Netlore - I just can't get enough virus email!

I love urban legends and folklore. Actually, I hate urban legends because they're usually scary and then I can't sleep at night, but I love folklore. I didn't really know what that term meant until I took a humanities class where the professor was obsessed with folklore and told us all to forget Paul Bunyan and Washington's cherry tree and start looking at everyday superstitions and oral traditions. It changed the way I viewed life (I'm not being cheesy, it really did!) and the stories I hear buzzing around me day by day.

The idea for this post popped into my head 3 minutes ago when I was reading an email from my beloved friend who is always so kind to forward me email warnings about the virus that will destroy the Zero Sector of my hard drive and then crawl out and plug my toilet. (That's the best part about folklore, or "netlore" as it's evidently called: the story somehow stays intact throughout a plethora of retellings) The advent of email turned folklore into a tangible, trackable medium of expression - it's not so formal that everyday speech and stories are inappropriate, but it's not as fleeting and fluid as oral communication. Anyway, I'm reading my bud's email and as I read the virus' name ("Olypmic Torch") I think "Wait, this seems very familiar, maybe I got one just like it before..." so I look. Lo and behold, on April 12, 2006 I received not one but two emails titled "Fwd: READ AS SOON AS POSSIBLE" They were followed up on May 26, 2006 by an email from my beloved sister, entitled "FW: Fwd: Fw: Fw: READ AS SOON AS POSSIBLE" Yes, this is a hoax, a piece of netlore that has been circulating since early 2006, spreading panic and higher blood pressure throughout the United States and beyond.

My favorite one, to which I took a considerable amount of time to respond, was sent to me (the first time) on January 20, 2005 under the seductive title of "Fwd: FW: PLEEEEEEASE READ!!!! it was on the news!" It assured me that if I sent this email on to my entire address list, Microsoft and AOL and Toast Masters (something like that) would track it and send me a check for 3 billion dollars. Click here to read the email text

This seemed odd to me, and since if I made a dork out of myself by sending this potentially dangerous email on (who knows, perhaps that email contained the Olympic Torch?) then I wanted my money, I did a quick google search which lead directly to an article called "the Microsoft email tracking hoax" or something like that. It was great. The author was a mathematician and figured that if it were the real deal then Microsoft would be paying out more than the United States national debt. Click here for my reply, which used that guy's equation. I received that email several times over the next few months, including from my dad and brother. Email has greatly expanded the potential of folklore to effect our daily lives, from the jovial/superstitious (if you don't forward this message to 7 people you'll lose love for 7 years!) to the patriotic (Red Shirt Friday) to the down-right scary (like my introduction to netlore in '96, right before I learned to drive: Gang Initiation - Flash Your Headlights and Die!)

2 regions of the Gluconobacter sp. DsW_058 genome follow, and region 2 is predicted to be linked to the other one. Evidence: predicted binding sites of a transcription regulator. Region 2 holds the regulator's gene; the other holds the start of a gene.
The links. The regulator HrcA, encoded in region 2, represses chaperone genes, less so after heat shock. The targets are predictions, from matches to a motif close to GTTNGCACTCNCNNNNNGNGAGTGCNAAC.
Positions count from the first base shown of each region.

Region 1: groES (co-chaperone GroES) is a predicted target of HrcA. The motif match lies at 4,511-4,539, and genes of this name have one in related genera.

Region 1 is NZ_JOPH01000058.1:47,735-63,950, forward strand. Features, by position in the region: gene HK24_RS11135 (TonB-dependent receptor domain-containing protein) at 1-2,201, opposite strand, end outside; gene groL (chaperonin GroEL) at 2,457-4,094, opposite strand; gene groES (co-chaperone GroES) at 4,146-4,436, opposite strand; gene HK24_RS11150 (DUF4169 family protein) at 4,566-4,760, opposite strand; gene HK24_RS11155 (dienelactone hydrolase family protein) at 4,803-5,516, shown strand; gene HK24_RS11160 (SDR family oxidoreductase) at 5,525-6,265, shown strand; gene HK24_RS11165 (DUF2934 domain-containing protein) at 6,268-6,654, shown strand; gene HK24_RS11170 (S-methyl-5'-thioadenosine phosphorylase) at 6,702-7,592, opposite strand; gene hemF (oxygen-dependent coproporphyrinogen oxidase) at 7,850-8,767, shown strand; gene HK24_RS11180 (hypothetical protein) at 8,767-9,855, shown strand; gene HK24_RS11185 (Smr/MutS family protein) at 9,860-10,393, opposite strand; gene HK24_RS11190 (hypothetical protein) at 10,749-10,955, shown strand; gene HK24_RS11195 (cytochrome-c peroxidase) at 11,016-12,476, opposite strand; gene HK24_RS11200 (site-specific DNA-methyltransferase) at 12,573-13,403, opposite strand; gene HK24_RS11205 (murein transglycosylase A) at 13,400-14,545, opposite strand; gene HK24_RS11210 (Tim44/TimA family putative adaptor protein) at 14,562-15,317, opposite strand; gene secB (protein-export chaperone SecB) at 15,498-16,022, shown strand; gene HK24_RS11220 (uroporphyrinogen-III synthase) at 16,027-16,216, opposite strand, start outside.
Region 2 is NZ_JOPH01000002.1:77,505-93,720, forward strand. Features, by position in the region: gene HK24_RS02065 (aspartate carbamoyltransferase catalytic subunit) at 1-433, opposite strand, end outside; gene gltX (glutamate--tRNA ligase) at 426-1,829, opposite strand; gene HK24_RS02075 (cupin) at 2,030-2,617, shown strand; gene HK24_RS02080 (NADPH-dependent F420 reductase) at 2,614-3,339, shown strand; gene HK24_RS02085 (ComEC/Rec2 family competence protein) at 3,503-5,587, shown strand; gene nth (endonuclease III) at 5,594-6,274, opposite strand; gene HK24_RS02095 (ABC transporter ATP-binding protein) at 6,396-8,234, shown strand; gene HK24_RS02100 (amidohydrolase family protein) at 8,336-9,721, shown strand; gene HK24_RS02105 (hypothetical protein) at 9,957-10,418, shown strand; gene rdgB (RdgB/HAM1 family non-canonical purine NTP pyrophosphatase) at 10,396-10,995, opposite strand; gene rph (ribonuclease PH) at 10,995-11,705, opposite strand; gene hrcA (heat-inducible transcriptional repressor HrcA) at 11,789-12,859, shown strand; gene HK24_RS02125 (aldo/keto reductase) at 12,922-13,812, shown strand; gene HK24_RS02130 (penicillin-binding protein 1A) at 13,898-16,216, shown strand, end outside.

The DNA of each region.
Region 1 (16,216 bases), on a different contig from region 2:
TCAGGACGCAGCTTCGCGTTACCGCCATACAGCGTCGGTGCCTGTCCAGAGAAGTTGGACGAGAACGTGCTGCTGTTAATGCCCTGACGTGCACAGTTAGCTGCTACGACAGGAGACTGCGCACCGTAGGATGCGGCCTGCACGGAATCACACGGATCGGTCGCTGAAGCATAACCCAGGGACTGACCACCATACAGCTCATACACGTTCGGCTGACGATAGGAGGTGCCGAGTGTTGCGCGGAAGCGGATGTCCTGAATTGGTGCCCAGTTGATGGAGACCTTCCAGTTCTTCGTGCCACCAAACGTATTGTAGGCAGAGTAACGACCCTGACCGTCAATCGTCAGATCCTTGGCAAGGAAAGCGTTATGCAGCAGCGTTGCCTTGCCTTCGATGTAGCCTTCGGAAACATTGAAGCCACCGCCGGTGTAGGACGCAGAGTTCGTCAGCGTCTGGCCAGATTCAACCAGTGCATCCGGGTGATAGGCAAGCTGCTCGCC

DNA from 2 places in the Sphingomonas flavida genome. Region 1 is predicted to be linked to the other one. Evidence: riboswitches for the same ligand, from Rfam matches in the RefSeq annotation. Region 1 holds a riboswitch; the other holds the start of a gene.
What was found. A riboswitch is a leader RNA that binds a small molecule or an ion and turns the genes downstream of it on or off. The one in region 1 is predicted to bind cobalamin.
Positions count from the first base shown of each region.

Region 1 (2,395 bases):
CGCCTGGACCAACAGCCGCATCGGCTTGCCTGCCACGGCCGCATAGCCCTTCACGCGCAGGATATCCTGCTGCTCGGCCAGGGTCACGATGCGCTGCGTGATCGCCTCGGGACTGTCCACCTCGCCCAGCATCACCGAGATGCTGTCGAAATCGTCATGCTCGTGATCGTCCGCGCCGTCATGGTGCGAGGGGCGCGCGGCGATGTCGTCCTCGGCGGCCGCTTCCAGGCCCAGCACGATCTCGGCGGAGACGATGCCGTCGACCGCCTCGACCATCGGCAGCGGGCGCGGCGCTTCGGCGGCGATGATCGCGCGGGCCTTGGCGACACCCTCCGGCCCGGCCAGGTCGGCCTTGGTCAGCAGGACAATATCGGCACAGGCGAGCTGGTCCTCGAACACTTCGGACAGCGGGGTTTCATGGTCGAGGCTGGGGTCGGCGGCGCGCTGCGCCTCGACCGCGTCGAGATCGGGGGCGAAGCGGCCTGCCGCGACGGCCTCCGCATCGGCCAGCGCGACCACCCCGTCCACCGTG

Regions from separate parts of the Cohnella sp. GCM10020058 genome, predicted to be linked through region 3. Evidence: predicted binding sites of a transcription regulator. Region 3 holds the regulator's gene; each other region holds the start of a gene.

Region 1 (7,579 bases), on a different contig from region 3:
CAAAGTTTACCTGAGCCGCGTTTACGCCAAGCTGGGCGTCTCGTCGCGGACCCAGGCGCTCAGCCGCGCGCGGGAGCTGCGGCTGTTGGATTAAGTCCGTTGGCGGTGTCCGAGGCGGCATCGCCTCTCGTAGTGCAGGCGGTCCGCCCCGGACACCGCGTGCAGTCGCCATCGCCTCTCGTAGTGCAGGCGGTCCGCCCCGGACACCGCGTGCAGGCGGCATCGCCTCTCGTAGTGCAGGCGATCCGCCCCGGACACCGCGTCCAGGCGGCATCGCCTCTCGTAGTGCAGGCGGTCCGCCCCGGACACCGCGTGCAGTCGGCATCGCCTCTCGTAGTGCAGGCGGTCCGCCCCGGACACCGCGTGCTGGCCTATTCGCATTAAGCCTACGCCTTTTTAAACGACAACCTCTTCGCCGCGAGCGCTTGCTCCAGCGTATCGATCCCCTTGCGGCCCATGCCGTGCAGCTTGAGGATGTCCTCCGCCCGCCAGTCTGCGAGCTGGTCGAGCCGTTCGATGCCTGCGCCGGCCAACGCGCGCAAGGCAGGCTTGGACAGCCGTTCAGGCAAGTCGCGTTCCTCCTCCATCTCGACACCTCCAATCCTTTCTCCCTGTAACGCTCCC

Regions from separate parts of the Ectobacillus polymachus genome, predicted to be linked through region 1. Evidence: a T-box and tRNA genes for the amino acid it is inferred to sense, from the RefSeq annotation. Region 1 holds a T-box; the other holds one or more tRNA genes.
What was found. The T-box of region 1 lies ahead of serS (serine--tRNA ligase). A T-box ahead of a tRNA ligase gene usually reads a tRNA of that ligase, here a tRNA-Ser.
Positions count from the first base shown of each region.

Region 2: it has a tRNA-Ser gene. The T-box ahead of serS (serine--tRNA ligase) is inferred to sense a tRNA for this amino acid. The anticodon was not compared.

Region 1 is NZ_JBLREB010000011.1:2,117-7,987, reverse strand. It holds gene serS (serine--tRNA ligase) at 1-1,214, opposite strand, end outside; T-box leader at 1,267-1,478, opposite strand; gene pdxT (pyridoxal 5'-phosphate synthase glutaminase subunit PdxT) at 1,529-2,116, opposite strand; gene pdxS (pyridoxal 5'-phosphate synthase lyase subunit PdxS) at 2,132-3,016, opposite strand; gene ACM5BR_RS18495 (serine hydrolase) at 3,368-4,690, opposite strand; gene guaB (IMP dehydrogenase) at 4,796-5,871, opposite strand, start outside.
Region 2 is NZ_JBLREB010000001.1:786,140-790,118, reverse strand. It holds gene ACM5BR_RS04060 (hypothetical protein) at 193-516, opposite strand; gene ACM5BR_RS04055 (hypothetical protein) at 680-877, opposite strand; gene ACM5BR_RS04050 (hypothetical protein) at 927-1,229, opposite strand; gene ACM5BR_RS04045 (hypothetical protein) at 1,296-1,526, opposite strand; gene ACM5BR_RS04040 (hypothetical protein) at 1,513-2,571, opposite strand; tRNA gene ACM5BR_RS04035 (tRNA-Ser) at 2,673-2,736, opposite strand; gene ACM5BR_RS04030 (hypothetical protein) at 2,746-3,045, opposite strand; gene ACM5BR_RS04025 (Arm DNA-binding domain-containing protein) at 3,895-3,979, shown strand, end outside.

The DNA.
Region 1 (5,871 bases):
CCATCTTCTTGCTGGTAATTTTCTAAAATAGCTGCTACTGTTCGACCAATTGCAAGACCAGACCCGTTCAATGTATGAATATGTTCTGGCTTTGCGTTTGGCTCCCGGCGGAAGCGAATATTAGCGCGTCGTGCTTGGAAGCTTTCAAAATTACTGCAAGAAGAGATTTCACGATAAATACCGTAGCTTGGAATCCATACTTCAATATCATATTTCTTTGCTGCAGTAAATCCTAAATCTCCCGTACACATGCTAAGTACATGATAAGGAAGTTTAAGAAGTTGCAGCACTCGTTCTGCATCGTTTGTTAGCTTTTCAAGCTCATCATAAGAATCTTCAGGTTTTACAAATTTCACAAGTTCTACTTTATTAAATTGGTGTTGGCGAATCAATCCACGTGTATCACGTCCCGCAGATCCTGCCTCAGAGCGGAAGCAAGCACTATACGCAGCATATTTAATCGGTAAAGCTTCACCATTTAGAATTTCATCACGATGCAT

I found a decent article in Wikipedia on Folklore, but a simple search on Netlore hasn't revealed any substantial research on the subject of email hoaxes and folklore. I've only found lists of known email hoaxes - no real look at the history of it all and no analysis of netlore as an expression of Internet culture. Is it that no one has pursued the subject, brushing it off as petty emails that go straight in the Junk folder? Or am I just too much of a novice at googling? It makes me want to compile all my old hoax emails and start a wiki article about Netlore, plumbing the depths of where they start and why they're important. I think the type of oral and email traditions we pass around really does reflect the society in which we live. It might not be worth my time, but I know at least one person would appreciate it: my humanities professor.

1 comment:

Triet said...

SNOPES. Every time I get an email like that, I immediately go to snopes and debunk it, then hit "reply all." If I'm gonna get spammed by my family with junk, I might as well spam them back with truth.

My favorite (from the doctor side of me) was the one that said you can get leptospirosis by licking the top of a coke can. Retarded.

travel log
  • 02.13.08 - to the temple with Luan and his mom, good to be back
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release notes v1.0 - FINALLY DONE!
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